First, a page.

The Centers for Medicare & Medicaid Services (CMS) announced Tuesday it had awarded nearly 800 suppliers with more than 13,000 contracts for Round 2 of the Medicare Durable Medical Equipment, Prosthetics, Orthotics, and Supplies (DMEPOS) Competitive Bidding Program.
Those suppliers will now provide certain medical equipment and supplies—such as scooters, wheelchairs, and oxygen—to Medicare beneficiaries in 91 communities across the country.
In total, CMS awarded 13,126 Round 2 DMEPOS competitive bidding program contracts to 799 suppliers. Those supplies have 2,988 locations to service Medicare beneficiaries in these competitive bidding areas. The National Mail-order Program contract suppliers have 52 locations to serve the entire country through mail or other home delivery.
An additional 18 suppliers have accepted contracts to provide mail-order diabetic testing supplies at competitively-bid prices nationwide, says CMS.
“The expansion of the competitive bidding program means more beneficiaries will benefit from fair pricing on included equipment and supplies,” said CMS Acting Administrator Marilyn Tavenner in a statement. “Each of these contract suppliers has met our stringent standards, so beneficiaries can be assured they will receive their equipment and supplies from accredited, qualified suppliers at significantly lower prices.”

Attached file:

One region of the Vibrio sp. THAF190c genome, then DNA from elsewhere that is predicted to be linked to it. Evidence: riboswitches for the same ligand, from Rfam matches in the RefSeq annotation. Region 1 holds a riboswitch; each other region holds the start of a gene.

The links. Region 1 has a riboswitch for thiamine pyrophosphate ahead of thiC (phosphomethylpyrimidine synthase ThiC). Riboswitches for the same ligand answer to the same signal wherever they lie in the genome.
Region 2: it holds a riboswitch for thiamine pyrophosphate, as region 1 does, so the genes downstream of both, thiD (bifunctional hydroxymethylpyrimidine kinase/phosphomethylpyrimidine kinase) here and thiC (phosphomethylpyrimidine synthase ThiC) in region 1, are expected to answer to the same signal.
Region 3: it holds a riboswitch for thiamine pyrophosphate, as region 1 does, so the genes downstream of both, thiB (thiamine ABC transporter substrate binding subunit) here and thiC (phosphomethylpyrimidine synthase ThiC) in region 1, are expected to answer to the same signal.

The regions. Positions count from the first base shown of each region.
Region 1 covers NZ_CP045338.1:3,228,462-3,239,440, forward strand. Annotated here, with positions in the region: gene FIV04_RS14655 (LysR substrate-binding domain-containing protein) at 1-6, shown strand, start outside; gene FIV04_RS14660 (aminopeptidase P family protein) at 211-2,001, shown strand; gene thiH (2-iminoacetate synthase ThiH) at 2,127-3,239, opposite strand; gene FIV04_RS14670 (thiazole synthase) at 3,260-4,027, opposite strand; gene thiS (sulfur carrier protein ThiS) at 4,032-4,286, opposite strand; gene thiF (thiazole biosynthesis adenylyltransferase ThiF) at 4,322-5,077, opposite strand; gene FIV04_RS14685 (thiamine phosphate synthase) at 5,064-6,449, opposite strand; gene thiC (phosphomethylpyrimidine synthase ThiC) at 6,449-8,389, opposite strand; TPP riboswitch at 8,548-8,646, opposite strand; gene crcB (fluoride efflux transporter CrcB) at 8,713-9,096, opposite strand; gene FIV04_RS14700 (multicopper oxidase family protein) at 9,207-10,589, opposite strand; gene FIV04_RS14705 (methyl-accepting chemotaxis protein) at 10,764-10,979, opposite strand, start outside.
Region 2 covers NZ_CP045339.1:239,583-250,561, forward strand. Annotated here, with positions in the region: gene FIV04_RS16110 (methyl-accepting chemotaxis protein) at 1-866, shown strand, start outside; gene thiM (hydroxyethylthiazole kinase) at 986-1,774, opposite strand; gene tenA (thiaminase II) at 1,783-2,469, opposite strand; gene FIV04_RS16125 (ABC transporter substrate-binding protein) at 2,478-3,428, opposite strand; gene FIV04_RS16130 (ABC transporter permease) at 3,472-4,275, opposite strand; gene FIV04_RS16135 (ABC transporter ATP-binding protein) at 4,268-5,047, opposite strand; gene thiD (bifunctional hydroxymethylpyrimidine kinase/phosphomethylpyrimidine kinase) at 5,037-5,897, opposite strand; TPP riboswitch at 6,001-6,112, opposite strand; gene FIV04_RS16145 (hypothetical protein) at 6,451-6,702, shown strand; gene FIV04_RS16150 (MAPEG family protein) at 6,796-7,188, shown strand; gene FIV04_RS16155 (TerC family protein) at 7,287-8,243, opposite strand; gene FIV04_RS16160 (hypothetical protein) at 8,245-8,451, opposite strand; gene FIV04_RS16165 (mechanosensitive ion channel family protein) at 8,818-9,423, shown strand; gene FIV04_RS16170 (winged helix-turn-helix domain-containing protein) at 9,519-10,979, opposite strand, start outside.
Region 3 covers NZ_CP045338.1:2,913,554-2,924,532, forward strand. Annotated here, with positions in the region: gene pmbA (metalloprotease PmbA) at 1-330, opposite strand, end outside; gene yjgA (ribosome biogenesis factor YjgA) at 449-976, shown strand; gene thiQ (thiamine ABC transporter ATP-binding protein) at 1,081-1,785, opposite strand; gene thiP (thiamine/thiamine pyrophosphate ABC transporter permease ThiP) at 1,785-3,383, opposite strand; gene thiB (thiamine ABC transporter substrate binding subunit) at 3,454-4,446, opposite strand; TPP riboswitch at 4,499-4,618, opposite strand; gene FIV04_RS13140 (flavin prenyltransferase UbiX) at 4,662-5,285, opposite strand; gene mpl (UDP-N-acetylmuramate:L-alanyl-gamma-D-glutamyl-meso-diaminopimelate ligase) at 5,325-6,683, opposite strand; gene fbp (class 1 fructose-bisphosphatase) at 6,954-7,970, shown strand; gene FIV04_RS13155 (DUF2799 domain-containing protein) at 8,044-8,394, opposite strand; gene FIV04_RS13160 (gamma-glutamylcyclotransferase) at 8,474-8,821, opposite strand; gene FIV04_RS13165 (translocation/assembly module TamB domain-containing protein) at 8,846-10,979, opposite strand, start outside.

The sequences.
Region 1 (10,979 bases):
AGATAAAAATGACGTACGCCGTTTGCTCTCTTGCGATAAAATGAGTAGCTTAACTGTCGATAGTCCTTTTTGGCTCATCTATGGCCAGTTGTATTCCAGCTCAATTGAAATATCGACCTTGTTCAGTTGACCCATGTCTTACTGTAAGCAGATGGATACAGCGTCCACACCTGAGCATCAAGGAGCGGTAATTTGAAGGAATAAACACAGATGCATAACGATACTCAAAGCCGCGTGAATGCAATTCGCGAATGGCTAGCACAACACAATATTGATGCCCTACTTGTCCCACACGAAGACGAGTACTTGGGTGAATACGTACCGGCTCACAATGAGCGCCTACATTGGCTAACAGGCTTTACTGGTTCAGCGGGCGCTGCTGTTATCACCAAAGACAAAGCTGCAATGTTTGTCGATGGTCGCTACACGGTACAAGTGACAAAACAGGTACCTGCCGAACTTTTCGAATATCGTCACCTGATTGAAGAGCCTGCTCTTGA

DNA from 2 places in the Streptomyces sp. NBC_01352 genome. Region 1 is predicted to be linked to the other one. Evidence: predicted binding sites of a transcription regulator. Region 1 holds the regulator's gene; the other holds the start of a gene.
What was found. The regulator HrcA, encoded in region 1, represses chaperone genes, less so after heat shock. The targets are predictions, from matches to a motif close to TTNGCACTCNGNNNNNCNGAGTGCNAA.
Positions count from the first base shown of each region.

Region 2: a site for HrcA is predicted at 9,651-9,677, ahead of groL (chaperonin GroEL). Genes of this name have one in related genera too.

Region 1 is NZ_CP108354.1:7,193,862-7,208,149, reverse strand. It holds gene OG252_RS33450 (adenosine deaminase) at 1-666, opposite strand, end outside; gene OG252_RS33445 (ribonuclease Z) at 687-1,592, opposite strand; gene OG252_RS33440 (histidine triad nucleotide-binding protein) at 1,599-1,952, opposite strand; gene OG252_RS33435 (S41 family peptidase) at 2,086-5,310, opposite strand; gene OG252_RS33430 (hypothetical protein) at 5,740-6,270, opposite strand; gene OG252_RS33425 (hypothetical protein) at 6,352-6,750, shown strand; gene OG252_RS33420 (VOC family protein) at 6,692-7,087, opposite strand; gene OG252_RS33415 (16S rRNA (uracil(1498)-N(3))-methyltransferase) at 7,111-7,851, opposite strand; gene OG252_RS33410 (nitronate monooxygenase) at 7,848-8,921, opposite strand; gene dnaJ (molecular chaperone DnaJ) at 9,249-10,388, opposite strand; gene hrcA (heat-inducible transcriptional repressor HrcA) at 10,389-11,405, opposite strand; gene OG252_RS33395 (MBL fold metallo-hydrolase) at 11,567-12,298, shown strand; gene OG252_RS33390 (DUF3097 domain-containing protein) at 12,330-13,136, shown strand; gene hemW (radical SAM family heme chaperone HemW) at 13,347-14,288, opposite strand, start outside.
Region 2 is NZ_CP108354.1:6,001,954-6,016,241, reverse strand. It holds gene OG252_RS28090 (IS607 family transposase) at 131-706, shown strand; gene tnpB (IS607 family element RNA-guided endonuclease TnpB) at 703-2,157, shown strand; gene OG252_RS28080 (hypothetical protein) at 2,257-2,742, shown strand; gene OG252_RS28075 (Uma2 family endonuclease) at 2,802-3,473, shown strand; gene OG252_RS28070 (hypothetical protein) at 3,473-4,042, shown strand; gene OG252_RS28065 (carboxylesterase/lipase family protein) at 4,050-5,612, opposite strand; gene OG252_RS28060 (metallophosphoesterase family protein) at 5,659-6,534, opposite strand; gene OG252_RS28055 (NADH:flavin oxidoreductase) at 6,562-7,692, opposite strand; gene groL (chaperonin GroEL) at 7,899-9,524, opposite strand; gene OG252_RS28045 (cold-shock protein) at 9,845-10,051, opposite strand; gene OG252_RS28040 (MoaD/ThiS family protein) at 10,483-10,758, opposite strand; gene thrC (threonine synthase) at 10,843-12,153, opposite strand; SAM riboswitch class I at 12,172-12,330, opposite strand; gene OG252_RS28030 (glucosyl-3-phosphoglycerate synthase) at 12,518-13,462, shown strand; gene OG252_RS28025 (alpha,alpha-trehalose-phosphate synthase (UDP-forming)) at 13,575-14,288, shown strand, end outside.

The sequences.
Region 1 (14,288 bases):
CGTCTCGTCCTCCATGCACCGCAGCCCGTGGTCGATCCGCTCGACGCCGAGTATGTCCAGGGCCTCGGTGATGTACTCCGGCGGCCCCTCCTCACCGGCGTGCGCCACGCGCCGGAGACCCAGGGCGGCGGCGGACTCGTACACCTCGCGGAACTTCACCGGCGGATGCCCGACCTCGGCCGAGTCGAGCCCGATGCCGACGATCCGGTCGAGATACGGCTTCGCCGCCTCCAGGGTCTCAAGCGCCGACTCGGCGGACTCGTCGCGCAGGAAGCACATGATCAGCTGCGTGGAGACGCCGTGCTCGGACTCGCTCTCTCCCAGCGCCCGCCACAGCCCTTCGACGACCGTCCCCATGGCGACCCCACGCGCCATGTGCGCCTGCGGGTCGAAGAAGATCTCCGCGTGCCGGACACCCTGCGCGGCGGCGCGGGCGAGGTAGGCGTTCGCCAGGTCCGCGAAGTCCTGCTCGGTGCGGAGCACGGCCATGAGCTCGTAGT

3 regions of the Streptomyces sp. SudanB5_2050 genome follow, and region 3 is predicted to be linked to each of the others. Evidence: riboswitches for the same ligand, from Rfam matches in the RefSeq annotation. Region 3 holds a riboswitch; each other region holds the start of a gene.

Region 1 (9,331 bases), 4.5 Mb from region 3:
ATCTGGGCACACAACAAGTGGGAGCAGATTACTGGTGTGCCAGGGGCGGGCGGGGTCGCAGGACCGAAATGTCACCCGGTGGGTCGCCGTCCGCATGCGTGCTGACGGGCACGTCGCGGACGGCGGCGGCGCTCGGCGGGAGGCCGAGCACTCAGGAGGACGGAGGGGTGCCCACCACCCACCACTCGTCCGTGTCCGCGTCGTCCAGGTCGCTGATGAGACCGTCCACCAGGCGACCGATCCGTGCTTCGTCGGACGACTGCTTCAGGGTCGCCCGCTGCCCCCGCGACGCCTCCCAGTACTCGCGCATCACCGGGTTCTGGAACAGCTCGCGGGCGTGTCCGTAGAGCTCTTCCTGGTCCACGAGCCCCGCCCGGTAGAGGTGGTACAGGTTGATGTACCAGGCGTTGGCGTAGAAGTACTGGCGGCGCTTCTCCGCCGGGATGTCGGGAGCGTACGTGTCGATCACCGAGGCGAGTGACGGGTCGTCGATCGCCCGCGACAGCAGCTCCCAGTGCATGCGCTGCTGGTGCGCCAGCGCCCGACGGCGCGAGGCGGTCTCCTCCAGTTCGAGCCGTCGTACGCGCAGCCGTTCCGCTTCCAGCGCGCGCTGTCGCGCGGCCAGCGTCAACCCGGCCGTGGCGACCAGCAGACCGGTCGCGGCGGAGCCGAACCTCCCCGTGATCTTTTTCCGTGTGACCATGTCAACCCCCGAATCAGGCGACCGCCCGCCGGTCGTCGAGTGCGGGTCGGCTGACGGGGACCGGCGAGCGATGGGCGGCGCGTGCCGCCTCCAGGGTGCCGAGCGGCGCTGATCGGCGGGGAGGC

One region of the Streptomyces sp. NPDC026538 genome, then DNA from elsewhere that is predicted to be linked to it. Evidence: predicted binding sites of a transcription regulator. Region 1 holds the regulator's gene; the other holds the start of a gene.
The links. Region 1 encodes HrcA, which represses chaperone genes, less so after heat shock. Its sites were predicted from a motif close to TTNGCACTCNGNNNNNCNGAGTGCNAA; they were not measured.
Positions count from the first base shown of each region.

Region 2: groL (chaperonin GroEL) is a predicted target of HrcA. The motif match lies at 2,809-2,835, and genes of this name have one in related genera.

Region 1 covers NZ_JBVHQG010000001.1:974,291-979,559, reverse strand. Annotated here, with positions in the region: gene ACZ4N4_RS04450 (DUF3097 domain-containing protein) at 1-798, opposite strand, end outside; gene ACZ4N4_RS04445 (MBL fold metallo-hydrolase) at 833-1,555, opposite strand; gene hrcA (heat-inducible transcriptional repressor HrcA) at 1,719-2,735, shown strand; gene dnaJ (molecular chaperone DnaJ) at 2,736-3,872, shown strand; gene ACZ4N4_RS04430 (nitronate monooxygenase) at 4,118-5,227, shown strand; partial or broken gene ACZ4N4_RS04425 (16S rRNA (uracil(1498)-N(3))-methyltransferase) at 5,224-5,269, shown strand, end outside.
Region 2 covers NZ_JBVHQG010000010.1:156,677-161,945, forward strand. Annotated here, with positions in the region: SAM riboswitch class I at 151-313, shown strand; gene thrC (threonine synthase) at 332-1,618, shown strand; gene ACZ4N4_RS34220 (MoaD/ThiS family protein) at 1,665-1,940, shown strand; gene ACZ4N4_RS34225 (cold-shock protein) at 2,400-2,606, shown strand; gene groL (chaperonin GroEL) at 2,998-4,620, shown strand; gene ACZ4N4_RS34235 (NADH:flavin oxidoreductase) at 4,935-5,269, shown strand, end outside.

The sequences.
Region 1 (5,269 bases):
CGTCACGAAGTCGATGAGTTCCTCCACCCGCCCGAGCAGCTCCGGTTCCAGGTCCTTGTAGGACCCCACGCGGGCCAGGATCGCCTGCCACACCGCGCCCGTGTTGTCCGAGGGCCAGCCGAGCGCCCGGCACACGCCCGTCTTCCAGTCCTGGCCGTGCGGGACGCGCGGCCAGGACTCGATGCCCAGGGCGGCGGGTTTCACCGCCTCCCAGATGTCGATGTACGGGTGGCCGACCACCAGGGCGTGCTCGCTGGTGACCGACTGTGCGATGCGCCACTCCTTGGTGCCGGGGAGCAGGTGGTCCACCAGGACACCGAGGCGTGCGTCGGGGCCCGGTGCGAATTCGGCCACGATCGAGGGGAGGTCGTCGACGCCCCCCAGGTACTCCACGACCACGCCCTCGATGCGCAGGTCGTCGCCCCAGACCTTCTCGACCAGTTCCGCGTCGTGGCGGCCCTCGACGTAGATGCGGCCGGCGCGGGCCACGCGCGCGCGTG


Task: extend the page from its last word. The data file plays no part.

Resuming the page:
The competitive bidding process has netted about $202 million in savings in its first year of implementation in nine areas, according to CMS, and is expected to save the Medicare Part B Trust Fund an estimated $25.7 billion between 2013 and 2022.
Small suppliers with gross revenues of $3.5 million or less comprise about 63% of the Round 2 contract suppliers, says CMS. More than 48,000 Round 2 bids from more than 2,600 suppliers were received.
Round 2 of the program will go into effect July 1, 2013. Based on bids submitted by these suppliers, CMS estimates that beneficiaries and Medicare will see prices an average of 45% lower than Medicare currently pays for the same items included in the Round 2 areas, and 72% lower on mail-order diabetic testing supplies nationwide.
“Medicare contract suppliers signed contracts that included protections to ensure that they will furnish beneficiaries with necessary equipment and quality customer service,” said Jonathan Blum, deputy CMS administrator and director of CMS’s Center for Medicare. “And, our extensive monitoring in Round One showed that competitive bidding reduced spending without jeopardizing access to medical equipment and supplies.”
Written by Alyssa Gerace